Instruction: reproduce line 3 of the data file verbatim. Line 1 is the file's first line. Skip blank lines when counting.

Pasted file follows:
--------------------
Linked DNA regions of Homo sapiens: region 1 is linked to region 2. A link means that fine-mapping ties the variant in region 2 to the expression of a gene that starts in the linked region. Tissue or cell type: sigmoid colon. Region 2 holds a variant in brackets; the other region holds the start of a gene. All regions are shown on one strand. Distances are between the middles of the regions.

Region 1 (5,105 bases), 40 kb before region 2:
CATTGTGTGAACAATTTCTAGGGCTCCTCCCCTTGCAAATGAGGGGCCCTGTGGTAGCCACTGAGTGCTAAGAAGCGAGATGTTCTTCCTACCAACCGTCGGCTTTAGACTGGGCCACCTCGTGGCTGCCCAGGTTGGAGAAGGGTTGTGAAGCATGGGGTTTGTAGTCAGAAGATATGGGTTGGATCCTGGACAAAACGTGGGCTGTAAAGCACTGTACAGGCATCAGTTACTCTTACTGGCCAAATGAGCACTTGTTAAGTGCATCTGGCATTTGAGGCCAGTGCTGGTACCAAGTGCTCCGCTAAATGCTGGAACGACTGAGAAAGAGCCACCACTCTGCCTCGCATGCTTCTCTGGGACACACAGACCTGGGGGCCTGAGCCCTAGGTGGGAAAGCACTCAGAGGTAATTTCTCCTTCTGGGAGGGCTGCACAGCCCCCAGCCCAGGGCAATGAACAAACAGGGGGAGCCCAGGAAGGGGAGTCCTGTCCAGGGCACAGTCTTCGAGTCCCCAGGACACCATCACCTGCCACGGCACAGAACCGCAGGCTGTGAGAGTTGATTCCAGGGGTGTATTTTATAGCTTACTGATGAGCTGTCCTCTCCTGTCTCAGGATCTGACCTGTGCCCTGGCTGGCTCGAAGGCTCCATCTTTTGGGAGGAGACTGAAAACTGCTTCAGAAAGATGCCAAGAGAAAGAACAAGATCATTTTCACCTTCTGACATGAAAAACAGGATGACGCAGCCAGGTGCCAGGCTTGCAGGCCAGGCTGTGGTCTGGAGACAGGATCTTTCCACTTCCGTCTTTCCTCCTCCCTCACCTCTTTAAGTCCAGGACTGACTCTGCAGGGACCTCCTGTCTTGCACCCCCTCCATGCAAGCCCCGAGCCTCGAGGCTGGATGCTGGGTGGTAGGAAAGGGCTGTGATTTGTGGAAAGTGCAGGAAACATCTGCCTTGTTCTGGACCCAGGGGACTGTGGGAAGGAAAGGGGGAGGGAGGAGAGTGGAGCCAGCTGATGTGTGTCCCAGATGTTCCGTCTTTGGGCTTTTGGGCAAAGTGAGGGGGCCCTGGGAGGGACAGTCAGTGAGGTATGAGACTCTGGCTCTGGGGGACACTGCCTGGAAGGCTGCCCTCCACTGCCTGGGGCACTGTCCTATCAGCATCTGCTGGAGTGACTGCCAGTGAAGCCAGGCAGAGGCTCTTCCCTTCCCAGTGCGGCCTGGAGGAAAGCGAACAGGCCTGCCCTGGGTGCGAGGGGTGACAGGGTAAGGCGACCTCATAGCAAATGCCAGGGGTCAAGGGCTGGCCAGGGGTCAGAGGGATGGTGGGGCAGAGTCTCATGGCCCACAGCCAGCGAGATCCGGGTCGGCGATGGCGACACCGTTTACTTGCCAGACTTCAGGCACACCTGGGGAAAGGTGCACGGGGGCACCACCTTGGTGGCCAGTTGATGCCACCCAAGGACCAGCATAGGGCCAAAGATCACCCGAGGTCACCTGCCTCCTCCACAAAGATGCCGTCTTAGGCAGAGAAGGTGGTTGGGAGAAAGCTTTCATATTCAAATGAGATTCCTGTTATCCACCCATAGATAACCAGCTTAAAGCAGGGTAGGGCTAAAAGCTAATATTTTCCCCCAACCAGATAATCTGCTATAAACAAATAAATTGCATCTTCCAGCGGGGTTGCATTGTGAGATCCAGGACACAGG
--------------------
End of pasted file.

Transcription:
CATTGTGTGAACAATTTCTAGGGCTCCTCCCCTTGCAAATGAGGGGCCCTGTGGTAGCCACTGAGTGCTAAGAAGCGAGATGTTCTTCCTACCAACCGTCGGCTTTAGACTGGGCCACCTCGTGGCTGCCCAGGTTGGAGAAGGGTTGTGAAGCATGGGGTTTGTAGTCAGAAGATATGGGTTGGATCCTGGACAAAACGTGGGCTGTAAAGCACTGTACAGGCATCAGTTACTCTTACTGGCCAAATGAGCACTTGTTAAGTGCATCTGGCATTTGAGGCCAGTGCTGGTACCAAGTGCTCCGCTAAATGCTGGAACGACTGAGAAAGAGCCACCACTCTGCCTCGCATGCTTCTCTGGGACACACAGACCTGGGGGCCTGAGCCCTAGGTGGGAAAGCACTCAGAGGTAATTTCTCCTTCTGGGAGGGCTGCACAGCCCCCAGCCCAGGGCAATGAACAAACAGGGGGAGCCCAGGAAGGGGAGTCCTGTCCAGGGCACAGTCTTCGAGTCCCCAGGACACCATCACCTGCCACGGCACAGAACCGCAGGCTGTGAGAGTTGATTCCAGGGGTGTATTTTATAGCTTACTGATGAGCTGTCCTCTCCTGTCTCAGGATCTGACCTGTGCCCTGGCTGGCTCGAAGGCTCCATCTTTTGGGAGGAGACTGAAAACTGCTTCAGAAAGATGCCAAGAGAAAGAACAAGATCATTTTCACCTTCTGACATGAAAAACAGGATGACGCAGCCAGGTGCCAGGCTTGCAGGCCAGGCTGTGGTCTGGAGACAGGATCTTTCCACTTCCGTCTTTCCTCCTCCCTCACCTCTTTAAGTCCAGGACTGACTCTGCAGGGACCTCCTGTCTTGCACCCCCTCCATGCAAGCCCCGAGCCTCGAGGCTGGATGCTGGGTGGTAGGAAAGGGCTGTGATTTGTGGAAAGTGCAGGAAACATCTGCCTTGTTCTGGACCCAGGGGACTGTGGGAAGGAAAGGGGGAGGGAGGAGAGTGGAGCCAGCTGATGTGTGTCCCAGATGTTCCGTCTTTGGGCTTTTGGGCAAAGTGAGGGGGCCCTGGGAGGGACAGTCAGTGAGGTATGAGACTCTGGCTCTGGGGGACACTGCCTGGAAGGCTGCCCTCCACTGCCTGGGGCACTGTCCTATCAGCATCTGCTGGAGTGACTGCCAGTGAAGCCAGGCAGAGGCTCTTCCCTTCCCAGTGCGGCCTGGAGGAAAGCGAACAGGCCTGCCCTGGGTGCGAGGGGTGACAGGGTAAGGCGACCTCATAGCAAATGCCAGGGGTCAAGGGCTGGCCAGGGGTCAGAGGGATGGTGGGGCAGAGTCTCATGGCCCACAGCCAGCGAGATCCGGGTCGGCGATGGCGACACCGTTTACTTGCCAGACTTCAGGCACACCTGGGGAAAGGTGCACGGGGGCACCACCTTGGTGGCCAGTTGATGCCACCCAAGGACCAGCATAGGGCCAAAGATCACCCGAGGTCACCTGCCTCCTCCACAAAGATGCCGTCTTAGGCAGAGAAGGTGGTTGGGAGAAAGCTTTCATATTCAAATGAGATTCCTGTTATCCACCCATAGATAACCAGCTTAAAGCAGGGTAGGGCTAAAAGCTAATATTTTCCCCCAACCAGATAATCTGCTATAAACAAATAAATTGCATCTTCCAGCGGGGTTGCATTGTGAGATCCAGGACACAGG